The same issue reared its head in 1944 but this time the Quebecois quietly went along with it, as the threat to the world posed by the Nazis and the Japanese was much more obvious than the imperialist war of a generation earlier. Quebec nationalism, however, continued to quietly grow.
Successive seperatist governments were elected and students groups and fervent nationalists became more mobilized in what has become known as the “Quiet Revolution”. In 1963 this led to a new danger never-before seen in Canada, the terrorist organization who called themselves the Front du Liberation de Quebec, or FLQ for short.
Members were sent to Algeria for training along with Muslim extremists, IRA soldiers and European Communist fanatics, and when they returned to Quebec they unleashed a rain of bombs and kidnappings throughout the province. In 1969 Prime-Minister Pierre Trudeau invoked the War Measures Act in Quebec and the cities of Montreal and Quebec City were placed under strict curfew. The army was mobilized throughout the province and individual rights were temporarily suspended. Nevertheless, bombs continued to explode in restaurants and English-Canadian schools, and in 1970 the Vice-Premier of Quebec, Ernest Laporte, was kidnapped and strangled with his own rosary beads.
The government crackdown on the FLQ was too intense to resist, however, and by 1972 over 400 suspected terrorists had been arrested, including all the leadership and the members of the cell who had murdered Laporte. The FLQ had ceased to exist by 1975.
In its place rose a political entity who would spend the next 40 years trying to gain Quebec independence from Canada through democratic means: the Parti Quebecois and its federal offshoot, the Bloc Quebecois. In 1978 the Parti Quebecois was elected into the Provincial legislature and brought in the contraversial “Language Laws”, in which all signage and official correspondence has to be in French. This led to a mass exodus of the Anglophone community and businesses out of Quebec. In 1995 Quebec’s seperatist government held a referendum on Quebec sovereignity and lost by a margin of only 0.5%. Since then seperatist ambitions have settled down but they still bubble just under the surface of Quebec society, particularly in the rural areas of the province.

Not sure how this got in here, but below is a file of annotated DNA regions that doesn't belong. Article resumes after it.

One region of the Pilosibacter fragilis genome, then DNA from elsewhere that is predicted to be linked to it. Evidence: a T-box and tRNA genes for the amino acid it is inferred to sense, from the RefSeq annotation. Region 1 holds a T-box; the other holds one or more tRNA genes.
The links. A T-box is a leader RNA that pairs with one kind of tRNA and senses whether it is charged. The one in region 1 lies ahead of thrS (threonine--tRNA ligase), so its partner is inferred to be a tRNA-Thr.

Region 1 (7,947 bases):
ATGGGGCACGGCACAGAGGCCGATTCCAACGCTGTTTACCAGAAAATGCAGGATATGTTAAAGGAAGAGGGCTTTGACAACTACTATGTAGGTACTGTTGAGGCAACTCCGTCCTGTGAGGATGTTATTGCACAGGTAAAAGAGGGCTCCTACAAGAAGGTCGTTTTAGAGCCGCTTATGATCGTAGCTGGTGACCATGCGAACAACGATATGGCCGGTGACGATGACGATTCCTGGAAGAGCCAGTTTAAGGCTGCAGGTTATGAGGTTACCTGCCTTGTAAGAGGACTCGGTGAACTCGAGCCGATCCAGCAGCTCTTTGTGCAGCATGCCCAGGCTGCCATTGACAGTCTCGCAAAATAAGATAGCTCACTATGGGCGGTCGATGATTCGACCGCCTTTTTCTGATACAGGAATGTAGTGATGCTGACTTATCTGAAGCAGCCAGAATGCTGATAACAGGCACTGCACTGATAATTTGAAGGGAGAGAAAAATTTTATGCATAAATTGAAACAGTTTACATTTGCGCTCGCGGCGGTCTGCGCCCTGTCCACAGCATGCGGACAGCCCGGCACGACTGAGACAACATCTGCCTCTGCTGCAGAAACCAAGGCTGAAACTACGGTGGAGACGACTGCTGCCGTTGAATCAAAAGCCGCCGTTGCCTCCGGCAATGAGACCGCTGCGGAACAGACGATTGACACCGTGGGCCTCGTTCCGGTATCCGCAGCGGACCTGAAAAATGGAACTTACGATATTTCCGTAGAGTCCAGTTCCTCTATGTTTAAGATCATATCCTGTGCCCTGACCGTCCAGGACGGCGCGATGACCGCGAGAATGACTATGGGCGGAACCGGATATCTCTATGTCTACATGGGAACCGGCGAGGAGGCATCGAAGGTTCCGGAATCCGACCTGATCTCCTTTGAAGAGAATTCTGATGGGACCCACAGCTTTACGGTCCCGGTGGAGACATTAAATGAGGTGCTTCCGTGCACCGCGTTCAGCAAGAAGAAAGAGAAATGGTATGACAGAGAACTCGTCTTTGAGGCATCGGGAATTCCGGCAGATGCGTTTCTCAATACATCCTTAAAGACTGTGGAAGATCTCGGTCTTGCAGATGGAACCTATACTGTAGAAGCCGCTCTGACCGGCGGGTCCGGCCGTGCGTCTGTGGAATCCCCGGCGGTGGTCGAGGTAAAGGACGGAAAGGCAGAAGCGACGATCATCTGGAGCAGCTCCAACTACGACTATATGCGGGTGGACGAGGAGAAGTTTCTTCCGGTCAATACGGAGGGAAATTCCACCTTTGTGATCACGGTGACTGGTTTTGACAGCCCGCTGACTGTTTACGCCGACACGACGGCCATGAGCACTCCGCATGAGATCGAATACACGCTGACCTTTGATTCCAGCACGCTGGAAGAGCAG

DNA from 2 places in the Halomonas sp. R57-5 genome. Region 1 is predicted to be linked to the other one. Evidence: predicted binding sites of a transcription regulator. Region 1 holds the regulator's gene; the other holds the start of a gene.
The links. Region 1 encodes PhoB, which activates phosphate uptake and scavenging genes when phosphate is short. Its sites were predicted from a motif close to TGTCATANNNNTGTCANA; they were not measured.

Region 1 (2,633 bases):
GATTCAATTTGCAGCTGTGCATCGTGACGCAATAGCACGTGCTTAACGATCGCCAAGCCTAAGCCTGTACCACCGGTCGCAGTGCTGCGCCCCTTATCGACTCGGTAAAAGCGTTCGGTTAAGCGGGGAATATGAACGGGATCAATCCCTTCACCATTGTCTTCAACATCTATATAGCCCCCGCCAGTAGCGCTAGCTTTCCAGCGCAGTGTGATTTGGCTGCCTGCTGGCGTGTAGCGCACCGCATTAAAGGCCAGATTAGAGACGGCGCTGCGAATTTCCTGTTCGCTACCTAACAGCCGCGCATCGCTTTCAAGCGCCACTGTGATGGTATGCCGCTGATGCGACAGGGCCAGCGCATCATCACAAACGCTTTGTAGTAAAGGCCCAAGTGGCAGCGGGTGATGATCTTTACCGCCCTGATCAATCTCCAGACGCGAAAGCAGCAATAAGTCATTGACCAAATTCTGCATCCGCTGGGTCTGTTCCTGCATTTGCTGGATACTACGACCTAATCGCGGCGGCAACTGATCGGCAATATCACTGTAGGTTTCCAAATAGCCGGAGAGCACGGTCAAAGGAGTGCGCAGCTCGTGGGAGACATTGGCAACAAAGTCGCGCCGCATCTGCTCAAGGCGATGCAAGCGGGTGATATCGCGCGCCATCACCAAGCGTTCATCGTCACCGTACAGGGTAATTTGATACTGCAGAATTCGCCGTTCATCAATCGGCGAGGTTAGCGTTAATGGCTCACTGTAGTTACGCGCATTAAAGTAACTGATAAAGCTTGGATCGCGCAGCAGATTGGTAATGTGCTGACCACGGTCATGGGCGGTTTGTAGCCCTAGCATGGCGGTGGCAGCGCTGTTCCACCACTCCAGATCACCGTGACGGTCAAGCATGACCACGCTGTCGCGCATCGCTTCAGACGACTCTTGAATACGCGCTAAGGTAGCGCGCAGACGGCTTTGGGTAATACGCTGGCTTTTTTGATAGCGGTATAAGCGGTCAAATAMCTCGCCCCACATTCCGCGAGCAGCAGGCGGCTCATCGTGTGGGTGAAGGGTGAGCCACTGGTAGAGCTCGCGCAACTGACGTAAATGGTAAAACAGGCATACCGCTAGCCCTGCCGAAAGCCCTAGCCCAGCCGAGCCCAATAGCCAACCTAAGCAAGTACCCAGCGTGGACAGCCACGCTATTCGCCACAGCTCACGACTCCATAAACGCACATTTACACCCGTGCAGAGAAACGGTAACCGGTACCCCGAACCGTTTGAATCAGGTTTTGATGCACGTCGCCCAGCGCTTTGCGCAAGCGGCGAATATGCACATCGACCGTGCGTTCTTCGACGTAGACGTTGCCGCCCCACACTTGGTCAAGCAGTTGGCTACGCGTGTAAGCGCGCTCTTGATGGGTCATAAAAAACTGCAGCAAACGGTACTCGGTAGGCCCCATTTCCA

During the 1995 Referendum Quebec nationalism and Canadian patriotism met on the streets of Quebec City and Montreal in one of the most memorable moments in Canadian history.
Despite the long and complicated history of Quebec, the province has been one of the movers and shakers in Canada, and is considered by some to be the one place where a uniquely Canadian culture exists. Quebec gave the world maple syrup and coffee cream, and Montreal is considered to be the modern home of the bagel. The only University in Canada that can be considered an “Ivy League” school in the American sense is McGill University in Montreal. Numerous artists and singers and actors that are known throughout the world hail from Quebec, and the world-famous Cirque De Soleil is one of Montreal’s exports. With all the cultural gifts Quebec has given the world, it’s time we forgave them for Celine Dion.